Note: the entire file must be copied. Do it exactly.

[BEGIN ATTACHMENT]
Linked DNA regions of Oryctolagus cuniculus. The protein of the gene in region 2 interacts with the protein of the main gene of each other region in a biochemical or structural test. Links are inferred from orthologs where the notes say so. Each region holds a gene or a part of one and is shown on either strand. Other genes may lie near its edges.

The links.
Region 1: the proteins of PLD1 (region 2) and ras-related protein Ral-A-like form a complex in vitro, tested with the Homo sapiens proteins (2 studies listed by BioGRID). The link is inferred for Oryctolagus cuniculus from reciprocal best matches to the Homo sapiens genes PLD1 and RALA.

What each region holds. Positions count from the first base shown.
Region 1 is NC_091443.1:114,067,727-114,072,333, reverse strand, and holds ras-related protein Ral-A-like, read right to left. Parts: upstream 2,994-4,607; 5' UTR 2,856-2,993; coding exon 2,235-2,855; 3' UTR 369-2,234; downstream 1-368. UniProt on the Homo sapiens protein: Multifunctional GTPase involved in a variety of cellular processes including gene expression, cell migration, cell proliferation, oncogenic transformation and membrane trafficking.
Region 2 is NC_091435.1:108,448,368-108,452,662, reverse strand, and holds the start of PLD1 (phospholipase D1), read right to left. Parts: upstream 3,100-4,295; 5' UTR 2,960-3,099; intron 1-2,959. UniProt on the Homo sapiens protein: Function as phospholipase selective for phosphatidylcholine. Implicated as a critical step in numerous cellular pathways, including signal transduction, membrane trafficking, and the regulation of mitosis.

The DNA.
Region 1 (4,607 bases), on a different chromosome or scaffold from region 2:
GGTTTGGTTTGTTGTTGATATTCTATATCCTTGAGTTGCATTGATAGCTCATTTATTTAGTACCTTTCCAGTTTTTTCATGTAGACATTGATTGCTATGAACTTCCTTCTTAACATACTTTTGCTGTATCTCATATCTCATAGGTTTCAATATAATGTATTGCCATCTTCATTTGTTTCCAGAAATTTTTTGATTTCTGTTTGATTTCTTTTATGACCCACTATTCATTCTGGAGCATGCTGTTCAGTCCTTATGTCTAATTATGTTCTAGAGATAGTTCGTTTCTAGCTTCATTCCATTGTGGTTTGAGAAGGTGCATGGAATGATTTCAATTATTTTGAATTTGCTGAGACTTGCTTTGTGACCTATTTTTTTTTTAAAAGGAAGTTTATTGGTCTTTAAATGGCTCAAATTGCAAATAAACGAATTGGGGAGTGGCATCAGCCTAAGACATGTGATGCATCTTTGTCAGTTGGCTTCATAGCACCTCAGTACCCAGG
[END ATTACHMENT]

Linked DNA regions of Oryctolagus cuniculus. The protein of the gene in region 2 interacts with the protein of the main gene of each other region in a biochemical or structural test. Links are inferred from orthologs where the notes say so. Each region holds a gene or a part of one and is shown on either strand. Other genes may lie near its edges.

The links.
Region 1: the proteins of PLD1 (region 2) and ras-related protein Ral-A-like form a complex in vitro, tested with the Homo sapiens proteins (2 studies listed by BioGRID). The link is inferred for Oryctolagus cuniculus from reciprocal best matches to the Homo sapiens genes PLD1 and RALA.

What each region holds. Positions count from the first base shown.
Region 1 is NC_091443.1:114,067,727-114,072,333, reverse strand, and holds ras-related protein Ral-A-like, read right to left. Parts: upstream 2,994-4,607; 5' UTR 2,856-2,993; coding exon 2,235-2,855; 3' UTR 369-2,234; downstream 1-368. UniProt on the Homo sapiens protein: Multifunctional GTPase involved in a variety of cellular processes including gene expression, cell migration, cell proliferation, oncogenic transformation and membrane trafficking.
Region 2 is NC_091435.1:108,448,368-108,452,662, reverse strand, and holds the start of PLD1 (phospholipase D1), read right to left. Parts: upstream 3,100-4,295; 5' UTR 2,960-3,099; intron 1-2,959. UniProt on the Homo sapiens protein: Function as phospholipase selective for phosphatidylcholine. Implicated as a critical step in numerous cellular pathways, including signal transduction, membrane trafficking, and the regulation of mitosis.

The DNA.
Region 1 (4,607 bases), on a different chromosome or scaffold from region 2:
GGTTTGGTTTGTTGTTGATATTCTATATCCTTGAGTTGCATTGATAGCTCATTTATTTAGTACCTTTCCAGTTTTTTCATGTAGACATTGATTGCTATGAACTTCCTTCTTAACATACTTTTGCTGTATCTCATATCTCATAGGTTTCAATATAATGTATTGCCATCTTCATTTGTTTCCAGAAATTTTTTGATTTCTGTTTGATTTCTTTTATGACCCACTATTCATTCTGGAGCATGCTGTTCAGTCCTTATGTCTAATTATGTTCTAGAGATAGTTCGTTTCTAGCTTCATTCCATTGTGGTTTGAGAAGGTGCATGGAATGATTTCAATTATTTTGAATTTGCTGAGACTTGCTTTGTGACCTATTTTTTTTTTAAAAGGAAGTTTATTGGTCTTTAAATGGCTCAAATTGCAAATAAACGAATTGGGGAGTGGCATCAGCCTAAGACATGTGATGCATCTTTGTCAGTTGGCTTCATAGCACCTCAGTACCCAGG